Last week we visited the Museum of Fine Arts in Richmond VA. This was my first stop on a two week trip to the southeastern United States. After spending the night just south of Richmond, near a huge Phillipo Morris factory, I continued south.
|Petersburg VA Courthouse|
Thirty miles south of Richmond is the city of Petersburg, Virginia. Petersburg has a long history as a transportation hub and industrial center in southern Virginia. The center of town is anchored by the county courthouse. It sits on a hill, overlooking the city.
Old Towne, Petersburg, the area along the Appamattox River, was developed in the early 19th century, after an 1815 fire destroyed the area. These old brick buildings line the streets and make Old Towne a beautiful place to walk around.
|Corling's Corner, where enslaved people were rented out to local businesses|
Leaving Virginia, I continued south, heading for Greenville NC. Greenville is the country seat of Pitt County, and home to two colleges. One is Pitt Community College. The other is East Carolina University, a public research institution. ECU started in 1907 as a teacher training school. But the fine institutions are not the reason I was stopping in Greenville. I was looking for art.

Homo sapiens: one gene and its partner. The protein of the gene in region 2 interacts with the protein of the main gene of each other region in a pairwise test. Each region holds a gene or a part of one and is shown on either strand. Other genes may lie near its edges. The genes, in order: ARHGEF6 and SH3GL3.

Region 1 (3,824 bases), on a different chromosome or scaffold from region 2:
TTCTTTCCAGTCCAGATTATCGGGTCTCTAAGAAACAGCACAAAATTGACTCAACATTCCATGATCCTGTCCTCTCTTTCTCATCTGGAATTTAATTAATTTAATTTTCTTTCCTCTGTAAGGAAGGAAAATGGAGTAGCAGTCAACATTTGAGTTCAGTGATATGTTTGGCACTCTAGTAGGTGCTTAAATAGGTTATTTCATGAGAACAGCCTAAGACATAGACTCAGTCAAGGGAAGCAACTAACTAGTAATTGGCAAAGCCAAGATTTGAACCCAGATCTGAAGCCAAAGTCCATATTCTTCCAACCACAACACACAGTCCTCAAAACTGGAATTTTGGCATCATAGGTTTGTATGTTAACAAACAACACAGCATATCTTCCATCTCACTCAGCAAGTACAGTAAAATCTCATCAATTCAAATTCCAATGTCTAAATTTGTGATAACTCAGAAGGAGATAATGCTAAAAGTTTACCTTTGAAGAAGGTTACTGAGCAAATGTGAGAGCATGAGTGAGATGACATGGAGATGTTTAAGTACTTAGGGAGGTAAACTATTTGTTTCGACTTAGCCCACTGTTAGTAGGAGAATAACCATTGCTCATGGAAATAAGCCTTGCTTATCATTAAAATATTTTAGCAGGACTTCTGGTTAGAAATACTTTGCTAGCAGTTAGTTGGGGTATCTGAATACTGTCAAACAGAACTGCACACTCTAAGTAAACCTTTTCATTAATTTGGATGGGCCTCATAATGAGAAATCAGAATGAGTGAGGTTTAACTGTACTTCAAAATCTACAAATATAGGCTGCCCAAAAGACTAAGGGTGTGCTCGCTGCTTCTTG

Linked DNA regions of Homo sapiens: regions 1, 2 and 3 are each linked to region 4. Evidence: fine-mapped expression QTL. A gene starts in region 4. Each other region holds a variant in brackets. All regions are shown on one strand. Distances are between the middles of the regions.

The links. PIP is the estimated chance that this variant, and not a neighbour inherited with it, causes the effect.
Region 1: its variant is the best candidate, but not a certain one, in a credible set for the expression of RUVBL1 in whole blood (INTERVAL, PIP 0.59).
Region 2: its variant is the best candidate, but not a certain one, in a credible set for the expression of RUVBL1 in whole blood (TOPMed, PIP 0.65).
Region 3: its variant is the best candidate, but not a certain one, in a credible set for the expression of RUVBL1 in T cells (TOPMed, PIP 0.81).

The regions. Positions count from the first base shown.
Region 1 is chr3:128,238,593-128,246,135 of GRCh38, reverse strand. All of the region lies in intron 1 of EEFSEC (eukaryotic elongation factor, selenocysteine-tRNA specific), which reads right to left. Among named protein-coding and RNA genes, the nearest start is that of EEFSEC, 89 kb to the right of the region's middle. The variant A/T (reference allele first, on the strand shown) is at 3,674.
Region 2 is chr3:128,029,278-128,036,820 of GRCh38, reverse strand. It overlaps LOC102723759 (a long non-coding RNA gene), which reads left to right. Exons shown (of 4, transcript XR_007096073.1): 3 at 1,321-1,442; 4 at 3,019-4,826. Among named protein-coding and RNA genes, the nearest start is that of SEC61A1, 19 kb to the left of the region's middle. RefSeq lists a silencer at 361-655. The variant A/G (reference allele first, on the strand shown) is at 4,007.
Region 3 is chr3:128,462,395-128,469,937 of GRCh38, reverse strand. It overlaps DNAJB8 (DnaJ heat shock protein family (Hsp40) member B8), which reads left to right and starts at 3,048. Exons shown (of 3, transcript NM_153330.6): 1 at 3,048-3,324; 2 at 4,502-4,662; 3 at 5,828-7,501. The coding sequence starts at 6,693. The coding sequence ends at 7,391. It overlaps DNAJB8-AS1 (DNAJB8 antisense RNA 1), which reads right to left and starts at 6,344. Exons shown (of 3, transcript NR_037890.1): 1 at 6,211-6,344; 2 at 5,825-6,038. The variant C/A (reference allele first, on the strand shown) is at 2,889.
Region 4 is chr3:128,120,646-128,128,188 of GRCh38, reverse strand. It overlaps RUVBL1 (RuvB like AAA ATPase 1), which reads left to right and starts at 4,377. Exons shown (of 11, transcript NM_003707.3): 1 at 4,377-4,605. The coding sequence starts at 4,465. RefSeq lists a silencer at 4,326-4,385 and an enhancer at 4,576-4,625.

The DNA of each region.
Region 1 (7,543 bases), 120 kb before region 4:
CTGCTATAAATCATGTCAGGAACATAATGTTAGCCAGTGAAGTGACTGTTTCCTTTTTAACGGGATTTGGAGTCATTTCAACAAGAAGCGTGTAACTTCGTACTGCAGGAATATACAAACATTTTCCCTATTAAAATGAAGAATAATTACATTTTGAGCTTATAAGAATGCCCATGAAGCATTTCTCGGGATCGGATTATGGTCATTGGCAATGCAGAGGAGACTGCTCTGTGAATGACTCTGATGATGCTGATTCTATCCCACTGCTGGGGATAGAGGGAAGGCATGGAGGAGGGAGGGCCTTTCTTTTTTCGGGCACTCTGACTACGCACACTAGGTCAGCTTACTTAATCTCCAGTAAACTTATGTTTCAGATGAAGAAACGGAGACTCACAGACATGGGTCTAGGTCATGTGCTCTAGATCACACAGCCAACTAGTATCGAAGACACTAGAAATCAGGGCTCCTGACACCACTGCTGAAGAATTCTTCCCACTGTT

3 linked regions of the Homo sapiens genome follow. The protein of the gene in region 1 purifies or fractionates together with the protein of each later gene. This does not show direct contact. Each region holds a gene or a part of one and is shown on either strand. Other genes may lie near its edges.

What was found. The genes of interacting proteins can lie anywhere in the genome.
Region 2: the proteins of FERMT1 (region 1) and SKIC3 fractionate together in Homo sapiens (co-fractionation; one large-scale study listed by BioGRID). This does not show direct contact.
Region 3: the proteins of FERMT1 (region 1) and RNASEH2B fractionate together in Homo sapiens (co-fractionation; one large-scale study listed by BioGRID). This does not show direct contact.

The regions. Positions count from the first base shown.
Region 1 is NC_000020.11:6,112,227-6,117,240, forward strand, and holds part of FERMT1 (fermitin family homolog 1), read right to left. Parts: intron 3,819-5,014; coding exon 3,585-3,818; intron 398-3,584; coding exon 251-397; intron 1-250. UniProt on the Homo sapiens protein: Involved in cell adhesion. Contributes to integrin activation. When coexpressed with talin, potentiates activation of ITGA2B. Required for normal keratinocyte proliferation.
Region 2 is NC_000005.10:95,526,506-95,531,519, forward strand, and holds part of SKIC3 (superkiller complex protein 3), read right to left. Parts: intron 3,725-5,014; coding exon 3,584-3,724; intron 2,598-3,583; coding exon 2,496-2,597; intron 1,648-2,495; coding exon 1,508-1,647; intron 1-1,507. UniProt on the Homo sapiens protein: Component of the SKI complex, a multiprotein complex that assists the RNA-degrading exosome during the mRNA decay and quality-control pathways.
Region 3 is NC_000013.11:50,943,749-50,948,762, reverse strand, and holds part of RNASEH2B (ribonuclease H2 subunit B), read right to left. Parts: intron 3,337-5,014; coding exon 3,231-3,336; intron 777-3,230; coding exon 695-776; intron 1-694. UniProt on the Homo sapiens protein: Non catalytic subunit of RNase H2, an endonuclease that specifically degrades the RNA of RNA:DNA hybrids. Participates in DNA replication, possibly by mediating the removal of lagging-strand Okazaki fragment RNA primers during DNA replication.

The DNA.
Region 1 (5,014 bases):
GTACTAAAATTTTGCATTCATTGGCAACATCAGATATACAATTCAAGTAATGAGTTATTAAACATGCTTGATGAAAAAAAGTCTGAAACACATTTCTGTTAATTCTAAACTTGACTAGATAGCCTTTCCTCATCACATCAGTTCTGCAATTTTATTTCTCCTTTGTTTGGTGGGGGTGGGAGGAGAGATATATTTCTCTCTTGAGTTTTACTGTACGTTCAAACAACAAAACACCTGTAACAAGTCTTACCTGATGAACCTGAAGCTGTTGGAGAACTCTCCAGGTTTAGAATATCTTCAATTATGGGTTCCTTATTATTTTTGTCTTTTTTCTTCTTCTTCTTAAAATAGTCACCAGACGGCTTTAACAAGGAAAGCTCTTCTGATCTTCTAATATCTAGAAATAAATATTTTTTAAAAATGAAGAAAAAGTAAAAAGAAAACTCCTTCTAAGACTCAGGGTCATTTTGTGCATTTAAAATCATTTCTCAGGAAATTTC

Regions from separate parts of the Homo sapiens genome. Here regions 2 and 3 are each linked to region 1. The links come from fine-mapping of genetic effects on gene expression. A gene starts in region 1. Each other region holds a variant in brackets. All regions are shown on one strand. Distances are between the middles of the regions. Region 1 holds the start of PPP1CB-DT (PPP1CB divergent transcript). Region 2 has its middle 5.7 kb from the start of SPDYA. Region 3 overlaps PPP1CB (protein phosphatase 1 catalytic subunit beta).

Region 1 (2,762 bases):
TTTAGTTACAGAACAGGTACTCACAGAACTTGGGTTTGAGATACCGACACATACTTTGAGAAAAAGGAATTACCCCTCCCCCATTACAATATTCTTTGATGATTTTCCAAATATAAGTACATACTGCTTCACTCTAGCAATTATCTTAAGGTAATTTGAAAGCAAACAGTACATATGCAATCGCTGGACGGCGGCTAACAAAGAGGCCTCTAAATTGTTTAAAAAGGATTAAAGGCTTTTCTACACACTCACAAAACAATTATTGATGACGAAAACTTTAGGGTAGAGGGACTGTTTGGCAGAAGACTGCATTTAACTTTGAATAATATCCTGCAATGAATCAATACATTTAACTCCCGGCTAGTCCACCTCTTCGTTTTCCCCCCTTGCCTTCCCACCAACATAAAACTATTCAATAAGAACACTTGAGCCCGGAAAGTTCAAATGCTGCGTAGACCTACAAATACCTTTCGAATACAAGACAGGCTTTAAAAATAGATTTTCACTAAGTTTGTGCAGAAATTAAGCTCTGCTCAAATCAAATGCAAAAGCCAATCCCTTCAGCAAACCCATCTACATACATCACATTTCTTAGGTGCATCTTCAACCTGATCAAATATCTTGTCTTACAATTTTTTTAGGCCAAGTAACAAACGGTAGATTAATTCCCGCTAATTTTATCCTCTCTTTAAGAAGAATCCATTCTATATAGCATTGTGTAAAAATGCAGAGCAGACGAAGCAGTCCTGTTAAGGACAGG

|The Flanagan Home|
The Greenville Museum of Art started as an outgrowth of the Women’s Art Club festival in 1935. It began as a combined local and federal project, with funding from The New Deal’s Federal Arts Project and Works Project Administration. The museum was housed in a library through the 1950’s, until the organization bought the “Flanagan Home,” which it moved into in 1960. In 1988, a 7000 square foot extension was built, which brought the museum to its current size and configuration.
On the day of my visit, the new galleries were filled with works created by students taking art classes at Pitt Community College. The varied in talent and point of view, but some of the works were very good.
|Silencio by Tradesia Simpson|
|20/20 by Raven Moore|
The Flanagan House is where the museum’s permanent exhibits reside. These include works by Frances Speight (1896-1989) and Sarah Blakeslee (1912-2005). In 1961, Speight was named artist-in-residence at ECU (then East Carolina College), and the couple moved to Greenville, where they lived for the rest of Frances Speight’s life.
|Winter Scene by Francis Speight|
|Beneath the Tracks at Mayanuk by Francis Speight|
|Homework by Sarah Blakeslee|
Other galleries in the Flanagan Home host collections of work by other North Carolina artists.
|Village Lane, Ocracoke by Charles MacNeill |
|Family by John Biggers|
The Greenville Museum of Art is not large. It will take about an hour to enjoy all it has to offer. But, as with so many small museums in places you didn’t expect to find them, it has many beautiful pieces and are worth seeing. So, if you are in the area, visit the GMoA and take in the art.
Nuts and Bolts:
Petersburg, VA is 30 miles due south of Richmond along I-95
Greenville Museum of Art - open Tues - Sat. 10 AM - 4:30 PM. Admissions is free at all times.
Post a Comment